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Saturday, July 2, 2011


Dear Reader,

For those of you who are into this kind of thing - here's my LOGIC to justify the magnetic dipole. Let me know if there's an error. I'm using a variation of this for our second paper.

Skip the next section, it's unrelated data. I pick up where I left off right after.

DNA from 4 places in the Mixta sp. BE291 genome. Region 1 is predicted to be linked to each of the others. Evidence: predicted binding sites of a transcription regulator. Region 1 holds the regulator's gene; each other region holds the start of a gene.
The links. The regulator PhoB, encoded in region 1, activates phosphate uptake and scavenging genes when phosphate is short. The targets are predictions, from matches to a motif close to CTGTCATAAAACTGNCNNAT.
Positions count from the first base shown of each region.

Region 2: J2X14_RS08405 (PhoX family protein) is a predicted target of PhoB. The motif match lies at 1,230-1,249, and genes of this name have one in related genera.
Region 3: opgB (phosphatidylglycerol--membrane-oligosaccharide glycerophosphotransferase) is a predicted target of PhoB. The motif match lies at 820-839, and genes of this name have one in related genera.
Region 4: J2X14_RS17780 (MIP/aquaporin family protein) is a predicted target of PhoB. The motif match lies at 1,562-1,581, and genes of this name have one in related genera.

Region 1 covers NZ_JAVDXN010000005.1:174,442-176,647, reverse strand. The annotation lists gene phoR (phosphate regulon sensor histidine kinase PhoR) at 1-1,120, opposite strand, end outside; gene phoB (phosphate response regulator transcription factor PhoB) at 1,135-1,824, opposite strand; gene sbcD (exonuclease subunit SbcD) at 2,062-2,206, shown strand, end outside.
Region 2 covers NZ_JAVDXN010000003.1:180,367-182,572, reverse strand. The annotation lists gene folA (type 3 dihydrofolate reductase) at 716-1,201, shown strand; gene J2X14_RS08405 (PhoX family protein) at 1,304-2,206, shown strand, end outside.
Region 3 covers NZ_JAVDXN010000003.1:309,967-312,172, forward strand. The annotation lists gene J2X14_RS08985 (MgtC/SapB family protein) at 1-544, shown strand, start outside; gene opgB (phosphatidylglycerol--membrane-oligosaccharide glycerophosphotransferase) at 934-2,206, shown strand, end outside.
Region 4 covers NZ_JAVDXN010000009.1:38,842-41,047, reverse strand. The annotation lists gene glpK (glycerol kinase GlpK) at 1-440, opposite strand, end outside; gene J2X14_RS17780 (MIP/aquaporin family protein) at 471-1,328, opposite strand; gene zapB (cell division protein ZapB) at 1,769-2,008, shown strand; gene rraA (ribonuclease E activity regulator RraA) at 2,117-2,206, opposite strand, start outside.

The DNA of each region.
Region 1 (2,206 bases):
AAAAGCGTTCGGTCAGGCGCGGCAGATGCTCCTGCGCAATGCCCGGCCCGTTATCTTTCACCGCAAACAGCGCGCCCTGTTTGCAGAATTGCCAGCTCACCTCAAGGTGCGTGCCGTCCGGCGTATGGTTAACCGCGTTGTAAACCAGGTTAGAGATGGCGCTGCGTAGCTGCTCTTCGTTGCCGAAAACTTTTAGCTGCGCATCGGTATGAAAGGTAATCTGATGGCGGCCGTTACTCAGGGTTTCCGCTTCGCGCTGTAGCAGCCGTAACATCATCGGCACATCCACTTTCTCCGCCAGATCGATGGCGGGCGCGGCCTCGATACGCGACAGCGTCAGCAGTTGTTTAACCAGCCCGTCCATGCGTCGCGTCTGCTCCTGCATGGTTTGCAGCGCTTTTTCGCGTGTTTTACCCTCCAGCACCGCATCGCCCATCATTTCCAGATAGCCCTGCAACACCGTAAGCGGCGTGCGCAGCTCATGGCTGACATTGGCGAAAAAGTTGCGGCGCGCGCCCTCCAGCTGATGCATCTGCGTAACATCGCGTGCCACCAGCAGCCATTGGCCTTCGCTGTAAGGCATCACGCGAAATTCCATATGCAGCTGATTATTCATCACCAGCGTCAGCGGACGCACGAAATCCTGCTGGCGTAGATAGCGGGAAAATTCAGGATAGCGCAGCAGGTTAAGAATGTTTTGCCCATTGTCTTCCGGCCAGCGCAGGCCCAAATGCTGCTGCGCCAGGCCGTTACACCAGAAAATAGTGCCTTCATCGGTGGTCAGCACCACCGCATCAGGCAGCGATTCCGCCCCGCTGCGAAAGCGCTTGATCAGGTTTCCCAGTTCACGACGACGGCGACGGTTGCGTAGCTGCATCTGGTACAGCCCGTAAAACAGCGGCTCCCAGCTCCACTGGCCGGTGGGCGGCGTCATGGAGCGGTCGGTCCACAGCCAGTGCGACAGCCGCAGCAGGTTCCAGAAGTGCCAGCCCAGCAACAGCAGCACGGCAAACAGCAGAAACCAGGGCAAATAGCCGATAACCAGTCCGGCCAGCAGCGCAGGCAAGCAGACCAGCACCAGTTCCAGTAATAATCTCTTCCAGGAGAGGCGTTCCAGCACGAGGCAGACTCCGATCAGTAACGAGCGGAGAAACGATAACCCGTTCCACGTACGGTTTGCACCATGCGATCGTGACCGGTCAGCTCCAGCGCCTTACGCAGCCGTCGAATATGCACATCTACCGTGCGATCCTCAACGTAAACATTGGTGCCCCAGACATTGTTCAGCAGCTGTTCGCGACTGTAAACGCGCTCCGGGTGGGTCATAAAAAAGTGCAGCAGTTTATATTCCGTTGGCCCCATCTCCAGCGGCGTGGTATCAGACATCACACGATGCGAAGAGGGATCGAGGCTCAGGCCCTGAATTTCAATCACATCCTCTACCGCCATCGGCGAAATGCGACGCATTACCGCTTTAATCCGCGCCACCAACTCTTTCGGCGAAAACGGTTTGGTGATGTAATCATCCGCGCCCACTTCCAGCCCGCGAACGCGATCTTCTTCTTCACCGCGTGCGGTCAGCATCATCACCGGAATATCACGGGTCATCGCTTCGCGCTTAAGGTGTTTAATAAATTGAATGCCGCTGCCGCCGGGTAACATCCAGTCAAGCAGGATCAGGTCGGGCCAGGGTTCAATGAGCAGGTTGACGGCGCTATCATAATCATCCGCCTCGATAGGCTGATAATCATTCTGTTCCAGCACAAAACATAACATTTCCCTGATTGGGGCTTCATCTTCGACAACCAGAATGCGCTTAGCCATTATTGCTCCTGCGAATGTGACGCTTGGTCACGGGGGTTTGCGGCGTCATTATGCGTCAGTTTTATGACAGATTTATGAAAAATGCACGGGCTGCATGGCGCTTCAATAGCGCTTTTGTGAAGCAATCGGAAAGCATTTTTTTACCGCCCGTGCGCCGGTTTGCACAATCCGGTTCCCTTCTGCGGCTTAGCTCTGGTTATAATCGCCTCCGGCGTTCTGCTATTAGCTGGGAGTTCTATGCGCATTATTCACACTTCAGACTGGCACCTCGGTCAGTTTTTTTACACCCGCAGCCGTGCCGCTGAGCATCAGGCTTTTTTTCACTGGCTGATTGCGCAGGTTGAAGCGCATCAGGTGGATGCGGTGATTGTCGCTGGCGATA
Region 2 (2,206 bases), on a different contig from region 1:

Faraday proposed that magnetic fields are structured along lines of force. The voltage across a magnet or an induced magnetic field has two distinct poles or charges. Therefore lines of force also have two distinct charges. This field condition can be sustained if there is a further proposal made that the lines of force comprise magnetic dipoles, as this would satisfy the required 180-degree alignment of those lines of force. Current is widely ascribed to the movement of charge and it is known to induce electromotive force on circuit material. Electromotive force is measured as potential difference or voltage. And voltage, in turn, is a measure of an imbalance where the negative and positive charges are separated at the terminals of a supply source or across circuit components including the wire. This negative and positive charge imbalance is reduced, proportional to the rate of current flow. As electromotive force is known to be proportional to the rate of change of magnetic flux, and as current flow is proportional to the rate of change of the electromotive force then it may be proposed that both voltage and current flow may have this material magnetic property. Therefore, both current and voltage can, in turn, be modeled along Faraday’s lines of force. Current flow would then vary the distribution of that material throughout a circuit, which would then result in a redistribution of charge. In effect, a magnetic field in a condition of voltage imbalance, would be in a dynamic condition to redistribute that charge provided it is able to generate current flow through circuit material in order to enable that redistribution